Montreal

Women and children first to suffer from underfunding in Indigenous police forces, MMIWG hears

Half of police officers working in Indigenous communities in Northern Ontario don't have any backup or adequate resources, the chief of the Nishnawbe-Aski Police Service testified Monday at the federal inquiry into missing and murdered Indigenous women and girls (MMIWG).

Canada's largest First Nations police force outlines how chronic lack of funding puts communities at risk

Edmund Jourdain said he remembers searching the woods with his grand-father for his sister, Anne-Marie, after she disappeared near Port-Cartier, Que., in 1957. (Julia Page/CBC)

The chief of Canada's largest First Nations police force held back tears as he looked back on his years with the Nishnawbe-Aski Police Service (NAPS), which serves 34 communities in Northern Ontario.

"When you put a badge on and say you're going to protect people, and you don't have the tools to do it, and you see the devastation day in and day out, it's tough," said Terry Armstrong, who is only a few days shy of his retirement.

Armstrong was a witness on the first day of the latest round of hearings of the federal inquiry into missing and murdered Indigenous women and girls (MMIWG), taking place in Quebec City.

This leg of the inquiry is focusing on themes that have emerged from the testimony of more than 1,200 families and survivors across Canada, including policing and the correctional system.

Armstrong described how 24 years of chronic underfunding threatened the safety of the communities serviced by NAPS, as well as the safety of the officers themselves.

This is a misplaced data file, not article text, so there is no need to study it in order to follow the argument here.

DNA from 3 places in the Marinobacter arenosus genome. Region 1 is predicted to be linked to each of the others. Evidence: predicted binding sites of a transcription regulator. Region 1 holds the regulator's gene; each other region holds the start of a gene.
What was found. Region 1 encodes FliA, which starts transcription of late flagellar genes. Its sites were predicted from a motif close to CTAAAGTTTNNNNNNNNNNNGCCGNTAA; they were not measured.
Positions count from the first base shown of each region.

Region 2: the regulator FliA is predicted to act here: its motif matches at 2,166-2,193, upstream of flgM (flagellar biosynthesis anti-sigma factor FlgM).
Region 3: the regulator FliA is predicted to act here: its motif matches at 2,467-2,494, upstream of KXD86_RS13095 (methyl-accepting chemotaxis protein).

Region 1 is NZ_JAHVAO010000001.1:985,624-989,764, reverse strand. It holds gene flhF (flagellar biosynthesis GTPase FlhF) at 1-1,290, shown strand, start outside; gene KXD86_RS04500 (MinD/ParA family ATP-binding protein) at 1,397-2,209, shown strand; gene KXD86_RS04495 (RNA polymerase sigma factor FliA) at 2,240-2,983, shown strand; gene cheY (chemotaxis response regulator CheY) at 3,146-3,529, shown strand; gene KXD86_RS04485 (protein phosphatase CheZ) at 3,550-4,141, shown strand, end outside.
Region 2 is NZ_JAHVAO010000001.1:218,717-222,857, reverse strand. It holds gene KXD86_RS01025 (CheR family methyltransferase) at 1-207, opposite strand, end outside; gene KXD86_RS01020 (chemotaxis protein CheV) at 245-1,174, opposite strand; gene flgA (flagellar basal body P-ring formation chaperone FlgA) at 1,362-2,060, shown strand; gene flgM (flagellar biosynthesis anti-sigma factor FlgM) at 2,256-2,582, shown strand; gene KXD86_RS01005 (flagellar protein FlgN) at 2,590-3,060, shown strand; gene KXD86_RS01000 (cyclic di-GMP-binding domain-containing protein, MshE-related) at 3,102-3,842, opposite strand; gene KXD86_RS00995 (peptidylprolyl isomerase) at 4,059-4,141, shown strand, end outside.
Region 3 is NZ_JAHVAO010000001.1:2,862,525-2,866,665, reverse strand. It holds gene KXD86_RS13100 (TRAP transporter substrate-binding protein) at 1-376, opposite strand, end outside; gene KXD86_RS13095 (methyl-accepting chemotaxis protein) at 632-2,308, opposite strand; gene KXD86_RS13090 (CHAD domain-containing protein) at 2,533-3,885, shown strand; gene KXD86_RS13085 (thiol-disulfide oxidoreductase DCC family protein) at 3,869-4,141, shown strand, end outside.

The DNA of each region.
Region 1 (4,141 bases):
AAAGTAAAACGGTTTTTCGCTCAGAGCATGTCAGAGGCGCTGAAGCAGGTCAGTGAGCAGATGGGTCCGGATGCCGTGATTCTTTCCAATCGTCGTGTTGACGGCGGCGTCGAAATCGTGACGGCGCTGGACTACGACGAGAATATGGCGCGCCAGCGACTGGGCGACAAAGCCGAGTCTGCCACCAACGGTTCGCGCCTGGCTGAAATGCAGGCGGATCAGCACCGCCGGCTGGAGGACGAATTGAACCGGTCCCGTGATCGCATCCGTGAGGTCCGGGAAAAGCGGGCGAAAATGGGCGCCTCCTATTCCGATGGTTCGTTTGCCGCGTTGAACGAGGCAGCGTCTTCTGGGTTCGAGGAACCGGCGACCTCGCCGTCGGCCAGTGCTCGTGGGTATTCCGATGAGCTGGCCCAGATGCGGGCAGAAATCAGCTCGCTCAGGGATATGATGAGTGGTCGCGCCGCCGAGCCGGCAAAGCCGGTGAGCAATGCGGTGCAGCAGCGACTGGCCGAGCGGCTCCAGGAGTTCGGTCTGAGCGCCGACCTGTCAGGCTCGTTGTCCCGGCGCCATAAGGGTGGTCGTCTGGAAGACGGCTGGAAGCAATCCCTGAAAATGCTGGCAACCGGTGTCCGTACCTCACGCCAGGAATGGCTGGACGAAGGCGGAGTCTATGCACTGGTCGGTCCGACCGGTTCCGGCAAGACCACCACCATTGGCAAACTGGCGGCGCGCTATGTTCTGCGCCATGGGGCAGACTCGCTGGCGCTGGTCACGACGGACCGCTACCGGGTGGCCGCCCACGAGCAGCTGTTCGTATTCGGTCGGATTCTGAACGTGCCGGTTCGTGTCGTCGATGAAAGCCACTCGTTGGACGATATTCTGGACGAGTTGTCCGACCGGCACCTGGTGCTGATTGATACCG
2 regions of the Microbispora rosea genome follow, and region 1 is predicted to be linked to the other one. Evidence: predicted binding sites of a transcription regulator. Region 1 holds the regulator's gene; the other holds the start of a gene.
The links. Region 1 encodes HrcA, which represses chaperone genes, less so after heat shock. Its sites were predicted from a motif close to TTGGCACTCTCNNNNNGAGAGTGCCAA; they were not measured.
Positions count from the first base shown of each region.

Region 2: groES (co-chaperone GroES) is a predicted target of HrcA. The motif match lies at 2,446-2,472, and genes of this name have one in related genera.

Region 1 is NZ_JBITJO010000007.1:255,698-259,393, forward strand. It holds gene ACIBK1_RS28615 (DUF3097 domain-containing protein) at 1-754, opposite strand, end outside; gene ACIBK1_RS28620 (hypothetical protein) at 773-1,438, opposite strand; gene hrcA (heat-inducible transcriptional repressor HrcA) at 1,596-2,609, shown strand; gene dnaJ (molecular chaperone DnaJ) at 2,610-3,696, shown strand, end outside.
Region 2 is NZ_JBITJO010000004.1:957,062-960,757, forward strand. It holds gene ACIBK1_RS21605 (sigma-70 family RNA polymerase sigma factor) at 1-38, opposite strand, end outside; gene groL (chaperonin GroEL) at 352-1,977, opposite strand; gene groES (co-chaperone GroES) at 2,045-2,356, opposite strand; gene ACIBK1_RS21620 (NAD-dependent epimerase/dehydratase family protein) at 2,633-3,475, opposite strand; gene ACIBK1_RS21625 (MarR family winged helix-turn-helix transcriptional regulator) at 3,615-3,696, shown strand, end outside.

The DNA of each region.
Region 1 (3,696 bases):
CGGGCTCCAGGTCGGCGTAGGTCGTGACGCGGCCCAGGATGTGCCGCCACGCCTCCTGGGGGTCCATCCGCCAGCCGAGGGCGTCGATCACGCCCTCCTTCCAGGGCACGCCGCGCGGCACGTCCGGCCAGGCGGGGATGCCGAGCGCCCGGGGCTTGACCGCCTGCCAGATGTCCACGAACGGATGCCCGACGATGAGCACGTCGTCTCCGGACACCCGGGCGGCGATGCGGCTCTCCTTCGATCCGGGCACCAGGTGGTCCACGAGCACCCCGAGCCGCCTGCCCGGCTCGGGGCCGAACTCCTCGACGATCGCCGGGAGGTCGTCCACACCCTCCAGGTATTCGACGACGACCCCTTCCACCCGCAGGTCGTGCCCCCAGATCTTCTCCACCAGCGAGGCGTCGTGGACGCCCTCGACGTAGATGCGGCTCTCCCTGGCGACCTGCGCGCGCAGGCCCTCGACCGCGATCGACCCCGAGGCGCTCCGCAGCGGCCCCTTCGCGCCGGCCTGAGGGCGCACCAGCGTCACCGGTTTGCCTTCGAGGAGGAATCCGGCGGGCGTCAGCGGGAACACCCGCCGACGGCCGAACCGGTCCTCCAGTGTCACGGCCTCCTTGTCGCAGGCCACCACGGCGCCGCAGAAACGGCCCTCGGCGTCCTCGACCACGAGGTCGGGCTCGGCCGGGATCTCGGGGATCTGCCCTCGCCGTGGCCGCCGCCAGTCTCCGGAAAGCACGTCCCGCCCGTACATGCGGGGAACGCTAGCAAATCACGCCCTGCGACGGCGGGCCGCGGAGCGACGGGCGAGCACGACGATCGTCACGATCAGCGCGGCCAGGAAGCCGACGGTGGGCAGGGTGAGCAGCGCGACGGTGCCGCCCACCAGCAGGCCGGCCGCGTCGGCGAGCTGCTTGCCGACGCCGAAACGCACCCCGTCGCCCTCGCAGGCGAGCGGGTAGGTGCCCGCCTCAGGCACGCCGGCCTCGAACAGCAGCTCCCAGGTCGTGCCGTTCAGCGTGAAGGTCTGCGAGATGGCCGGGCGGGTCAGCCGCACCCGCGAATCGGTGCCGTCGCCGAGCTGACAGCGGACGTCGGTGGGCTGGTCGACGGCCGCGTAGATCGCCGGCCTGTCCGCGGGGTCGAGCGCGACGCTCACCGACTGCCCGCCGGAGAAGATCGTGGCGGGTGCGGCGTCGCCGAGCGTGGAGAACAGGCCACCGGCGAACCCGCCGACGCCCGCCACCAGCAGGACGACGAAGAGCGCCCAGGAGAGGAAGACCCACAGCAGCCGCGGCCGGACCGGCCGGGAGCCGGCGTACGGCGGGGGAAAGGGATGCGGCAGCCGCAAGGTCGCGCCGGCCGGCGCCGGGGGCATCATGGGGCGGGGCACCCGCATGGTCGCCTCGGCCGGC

Chief Terry Armstrong of the Nishnawbe-Aski Police Service says officers do not have the tools they need to do prevention work in the Indigenous communities in Northern Ontario which his force serves. (Julia Page/CBC)

In more than half of the communities, officers work alone, without even access to a radio communication system in some cases, the commissioners heard.

Because the majority of the communities can only be reached by air, it can take hours for backup to arrive to help apprehend a suspect, even in the event of a homicide, and to secure crime scenes.

"It's very disturbing — the realities of policing [in these communities] is, it's not safe," said Armstrong.

Opioid crisis 'devastating communities'

The chairman of the NAPS board, Mike Metatawabin, said this underfunding inevitably has prevented the police service from protecting women and girls.

He said with so few resources, it's not always possible to intervene in situations of domestic abuse, which has led women to flee their communities for urban centres — often putting them at further risk.

"Providing justice at the community level is what is missing," said Metatawabin.

Mike Metatawabin, chairman of the board of the Nishnawbe-Aski Police Service, says calls for additional funding to the NAPS went unanswered from both the provincial and federal governments for years. (Julia Page/CBC)

The social problems stemming from alcohol abuse are now exacerbated by the opioid crisis, which is a major threat across Northern Ontario, he said.

"Communities are at a crisis point. We're not prepared for this," said Metatawabin.

Faced with these growing social problems, Armstrong said policing is sometimes "like driving a car with no brakes."

"You're hanging on with your fingernails. It's not a way to do business, and it's certainly not safe," Armstrong said.

Underfunding prevents police from doing any preventative work in communities, according to Metatawabin. 

"We're just putting out fires," he said.

He said it's important to figure out why so many young people are turning to opioids.